CBL's 17% Dividend Yield And What Investors Should Make Of It

By Jonathan Weber for Sure Dividend

CBL & Associates Properties (CBL) currently offers a very high 17% dividend yield to investors, but the future of the REIT is highly doubtful. There are not many securities with yields near that of CBL’s. You can see the full list of all 402 securities with 5%+ yields here.

In this article I will lay out why I believe that CBL may not be a good choice for conservative income focused investors. For adventurous investors CBL offers some chances though, as the valuation the REIT is trading at is extremely low.

Company Overview

CBL, which was founded more than 50 years ago, owns a large portfolio of grade B malls and other real estate assets that it operates throughout the US.

Source: (CBL’s 10-K filing)

Despite the struggles in the mall industry CBL’s performance through 2016 has not been bad at all:

Source: (CBL’s 10-K filing)

CBL had managed to grow its sales per square foot whilst at the same time reducing its debt levels significantly.

Retail trends such as shoppers moving from malls to online shopping avenues has hurt brick and mortar retailers in the recent future, and has had an impact on retail REITs as well:

Source: ^DJUSRL data by YCharts

Over the last three years the Dow Jones Retail REIT index is down 25%, but CBL’s performance has been significantly worse over the same time frame; Shares dropped by more than 75%.

CBL Looks Like It Is Priced For Bankruptcy

This deep decline in CBL’s share price has brought down the REIT’s valuation, and it currently looks like the market is pricing CBL as if it would go bankrupt in a couple of years.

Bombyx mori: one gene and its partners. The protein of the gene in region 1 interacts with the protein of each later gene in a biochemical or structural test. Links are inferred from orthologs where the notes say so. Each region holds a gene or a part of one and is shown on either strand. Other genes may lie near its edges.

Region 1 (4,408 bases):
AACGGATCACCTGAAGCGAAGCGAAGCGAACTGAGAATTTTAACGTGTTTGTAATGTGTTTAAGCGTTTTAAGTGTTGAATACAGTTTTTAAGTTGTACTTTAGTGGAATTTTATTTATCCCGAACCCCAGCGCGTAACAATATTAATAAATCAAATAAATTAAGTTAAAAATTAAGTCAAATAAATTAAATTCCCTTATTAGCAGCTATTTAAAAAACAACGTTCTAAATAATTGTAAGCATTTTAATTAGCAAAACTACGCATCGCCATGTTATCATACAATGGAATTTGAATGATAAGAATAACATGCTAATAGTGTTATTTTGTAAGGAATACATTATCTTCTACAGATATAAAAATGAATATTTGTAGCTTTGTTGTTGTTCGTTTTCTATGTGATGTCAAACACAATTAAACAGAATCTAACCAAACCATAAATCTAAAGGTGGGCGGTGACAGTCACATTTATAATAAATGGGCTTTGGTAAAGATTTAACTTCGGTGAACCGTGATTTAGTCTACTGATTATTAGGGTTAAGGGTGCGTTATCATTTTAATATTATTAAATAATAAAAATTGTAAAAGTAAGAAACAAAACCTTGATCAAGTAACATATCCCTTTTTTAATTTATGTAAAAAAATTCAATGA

Source: CBL Price to Book Value data by YCharts

CBL trades at 0.7 times book value right now. This indicates a steep undervaluation by the market, assuming that CBL’s stated book value is what it would receive if it sold its assets.

Source: (CBL 8-K)

More than 90% of the company’s assets are made up of real estate, and those values already include $2.5 billion of accumulated depreciation. Depreciation rules do not necessarily reflect the exact real world worth of a building, though. It is possible that the buildings CBL owns, which were originally valued at $6.7 billion, have a current worth of more than the $4.2 billion they are valued at in the balance sheet.

These so called hidden reserves are something we see regularly among assets such as real estate and other long-lived assets. Balance sheet values for short-lived items such as inventories usually have to be adjusted downwards to get their real values.

In CBL’s case, since the majority of its assets consist of buildings and land, the true value of its assets is likely higher than what is stated on the REIT’s balance sheet. A scenario analysis gets us to this picture:

Depreciation overstated by

Adjusted book value of Real Estate

Adjusted book value of equity

Price to book ratio

$5.16 billion

$1.24 billion



$5.29 billion

$1.37 billion



$5.42 billion

$1.49 billion



$5.54 billion

$1.62 billion



$5.67 billion

$1.74 billion


It is obvious that past depreciation being too high has a large impact on CBL’s price to book valuation. This is due to the fact that CBL is very highly leveraged (its debt to equity ratio is about four) — small changes in book value therefore have a big impact on the price to book multiple.

The high depreciation expenses CBL accounts for have another big impact. CBL’s net earnings are negligible, but since depreciation expenses are a non-cash item we can add those back to get to the REIT’s funds from operations.

Source: (CBL 8-K)

CBL trades at 2.2 times last year’s FFO, and at 2.3 times last year’s adjusted FFO (using a market capitalization of$816 million). CBL’s funds from operations have declined by about fifteen percent over the last year, and the market currently prices CBL as if this trend would not only continue, but accelerate:


Adjusted FFO

Present value of FFO

Accumulated present value of FFO


$355 million

$355 million

not included


$308 million

$280 million

$280 million


$268 million

$221 million

$501 million


$233 million

$175 million

$676 million


$202 million

$138 million

$814 million


$176 million

$109 million

$923 million

I discounted all future FFOs by 10% annually to get to the present value number in the above table. We see that the present value of the funds from operations over the next five years is higher than the current market cap even if FFO continues to decline by a whopping 15% annually.